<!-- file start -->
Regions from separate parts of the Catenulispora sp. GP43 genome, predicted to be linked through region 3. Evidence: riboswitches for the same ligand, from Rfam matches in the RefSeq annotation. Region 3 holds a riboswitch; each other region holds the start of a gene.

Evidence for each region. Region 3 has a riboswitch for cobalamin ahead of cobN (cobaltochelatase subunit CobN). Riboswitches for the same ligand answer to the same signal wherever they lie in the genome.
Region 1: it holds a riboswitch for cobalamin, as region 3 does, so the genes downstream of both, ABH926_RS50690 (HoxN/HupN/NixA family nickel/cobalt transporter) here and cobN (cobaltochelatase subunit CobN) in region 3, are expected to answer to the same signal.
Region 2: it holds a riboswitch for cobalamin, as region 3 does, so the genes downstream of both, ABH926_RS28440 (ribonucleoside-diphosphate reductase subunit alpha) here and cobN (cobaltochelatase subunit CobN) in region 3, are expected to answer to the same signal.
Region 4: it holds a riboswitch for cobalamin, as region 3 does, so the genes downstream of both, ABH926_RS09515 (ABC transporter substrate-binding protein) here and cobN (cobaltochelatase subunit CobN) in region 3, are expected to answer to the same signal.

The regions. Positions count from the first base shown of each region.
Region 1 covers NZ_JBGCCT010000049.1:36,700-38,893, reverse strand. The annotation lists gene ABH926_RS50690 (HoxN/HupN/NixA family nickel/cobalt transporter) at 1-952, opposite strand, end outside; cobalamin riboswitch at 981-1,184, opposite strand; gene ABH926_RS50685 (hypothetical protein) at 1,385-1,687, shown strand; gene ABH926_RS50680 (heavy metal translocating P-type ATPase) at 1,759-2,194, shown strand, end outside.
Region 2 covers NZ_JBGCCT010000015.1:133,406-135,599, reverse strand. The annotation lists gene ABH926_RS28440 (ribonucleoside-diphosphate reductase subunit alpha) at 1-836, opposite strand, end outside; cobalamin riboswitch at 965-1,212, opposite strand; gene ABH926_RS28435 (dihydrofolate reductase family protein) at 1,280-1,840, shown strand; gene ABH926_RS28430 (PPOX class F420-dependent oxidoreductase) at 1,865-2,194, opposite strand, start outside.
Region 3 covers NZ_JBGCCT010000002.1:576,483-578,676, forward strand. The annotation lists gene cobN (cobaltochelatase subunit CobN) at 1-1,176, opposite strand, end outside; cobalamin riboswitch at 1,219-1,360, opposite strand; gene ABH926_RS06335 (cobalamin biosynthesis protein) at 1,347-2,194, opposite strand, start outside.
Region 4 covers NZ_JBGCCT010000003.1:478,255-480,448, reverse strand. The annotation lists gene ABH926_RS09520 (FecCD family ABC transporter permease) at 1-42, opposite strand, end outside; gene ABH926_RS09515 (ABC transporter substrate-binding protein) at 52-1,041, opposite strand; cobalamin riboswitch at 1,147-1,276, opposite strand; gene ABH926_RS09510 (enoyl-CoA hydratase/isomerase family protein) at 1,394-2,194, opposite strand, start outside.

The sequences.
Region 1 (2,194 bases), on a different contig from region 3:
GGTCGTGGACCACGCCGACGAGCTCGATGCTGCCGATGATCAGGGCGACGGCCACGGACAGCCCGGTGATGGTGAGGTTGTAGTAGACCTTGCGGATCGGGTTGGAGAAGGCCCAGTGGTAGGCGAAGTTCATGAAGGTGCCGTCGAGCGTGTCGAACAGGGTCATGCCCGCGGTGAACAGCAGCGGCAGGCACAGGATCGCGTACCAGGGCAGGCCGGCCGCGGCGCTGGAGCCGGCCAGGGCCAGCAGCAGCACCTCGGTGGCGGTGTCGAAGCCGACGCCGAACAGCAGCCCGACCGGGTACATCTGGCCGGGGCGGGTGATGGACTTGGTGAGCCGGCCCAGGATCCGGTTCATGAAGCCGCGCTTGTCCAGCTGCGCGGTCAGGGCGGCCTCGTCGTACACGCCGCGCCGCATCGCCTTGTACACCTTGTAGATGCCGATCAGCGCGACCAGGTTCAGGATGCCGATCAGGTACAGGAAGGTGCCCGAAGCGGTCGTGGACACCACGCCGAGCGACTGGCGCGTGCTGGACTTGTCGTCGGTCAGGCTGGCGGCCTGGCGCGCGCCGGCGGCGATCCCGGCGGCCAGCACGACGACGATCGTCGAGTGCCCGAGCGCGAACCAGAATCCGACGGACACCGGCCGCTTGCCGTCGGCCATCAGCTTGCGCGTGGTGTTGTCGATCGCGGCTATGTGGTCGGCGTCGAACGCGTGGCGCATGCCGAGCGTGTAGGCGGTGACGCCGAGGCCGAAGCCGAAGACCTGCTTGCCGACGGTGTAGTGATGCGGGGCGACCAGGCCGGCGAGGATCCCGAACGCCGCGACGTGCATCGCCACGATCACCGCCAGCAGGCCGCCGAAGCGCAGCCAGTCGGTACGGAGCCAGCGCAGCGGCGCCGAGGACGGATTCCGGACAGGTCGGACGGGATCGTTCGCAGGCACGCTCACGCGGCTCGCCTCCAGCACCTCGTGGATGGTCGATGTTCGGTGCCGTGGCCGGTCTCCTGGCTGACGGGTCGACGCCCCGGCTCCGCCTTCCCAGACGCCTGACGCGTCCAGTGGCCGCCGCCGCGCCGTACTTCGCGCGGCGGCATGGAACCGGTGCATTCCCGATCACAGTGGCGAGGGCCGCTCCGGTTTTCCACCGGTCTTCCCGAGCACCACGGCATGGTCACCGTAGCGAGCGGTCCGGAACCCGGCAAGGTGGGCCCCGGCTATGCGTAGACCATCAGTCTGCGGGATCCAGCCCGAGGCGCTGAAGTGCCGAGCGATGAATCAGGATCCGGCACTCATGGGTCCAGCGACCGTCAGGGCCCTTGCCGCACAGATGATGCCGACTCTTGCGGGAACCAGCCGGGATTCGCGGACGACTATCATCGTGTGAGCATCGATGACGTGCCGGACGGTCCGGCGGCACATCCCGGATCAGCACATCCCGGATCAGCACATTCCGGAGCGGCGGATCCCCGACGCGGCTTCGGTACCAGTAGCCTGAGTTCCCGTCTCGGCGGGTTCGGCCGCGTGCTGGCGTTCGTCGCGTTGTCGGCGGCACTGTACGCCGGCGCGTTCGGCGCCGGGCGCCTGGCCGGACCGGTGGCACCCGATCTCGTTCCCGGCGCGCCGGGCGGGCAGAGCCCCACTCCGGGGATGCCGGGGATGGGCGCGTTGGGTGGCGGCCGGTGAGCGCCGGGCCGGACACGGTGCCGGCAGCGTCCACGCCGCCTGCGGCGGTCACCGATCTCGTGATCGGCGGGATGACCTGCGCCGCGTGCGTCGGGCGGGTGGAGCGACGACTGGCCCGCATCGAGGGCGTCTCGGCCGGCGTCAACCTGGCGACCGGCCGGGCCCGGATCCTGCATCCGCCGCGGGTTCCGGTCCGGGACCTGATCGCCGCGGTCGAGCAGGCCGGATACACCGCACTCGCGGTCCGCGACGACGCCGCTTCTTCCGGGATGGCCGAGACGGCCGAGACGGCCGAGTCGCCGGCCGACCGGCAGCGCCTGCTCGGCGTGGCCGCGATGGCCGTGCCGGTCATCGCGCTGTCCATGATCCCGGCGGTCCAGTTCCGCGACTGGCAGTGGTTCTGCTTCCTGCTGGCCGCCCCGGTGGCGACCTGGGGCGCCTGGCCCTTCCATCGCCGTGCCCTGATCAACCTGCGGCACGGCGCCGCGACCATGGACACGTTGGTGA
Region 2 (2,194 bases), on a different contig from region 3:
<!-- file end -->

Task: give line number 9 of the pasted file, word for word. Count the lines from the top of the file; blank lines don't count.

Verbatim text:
Region 3 covers NZ_JBGCCT010000002.1:576,483-578,676, forward strand. The annotation lists gene cobN (cobaltochelatase subunit CobN) at 1-1,176, opposite strand, end outside; cobalamin riboswitch at 1,219-1,360, opposite strand; gene ABH926_RS06335 (cobalamin biosynthesis protein) at 1,347-2,194, opposite strand, start outside.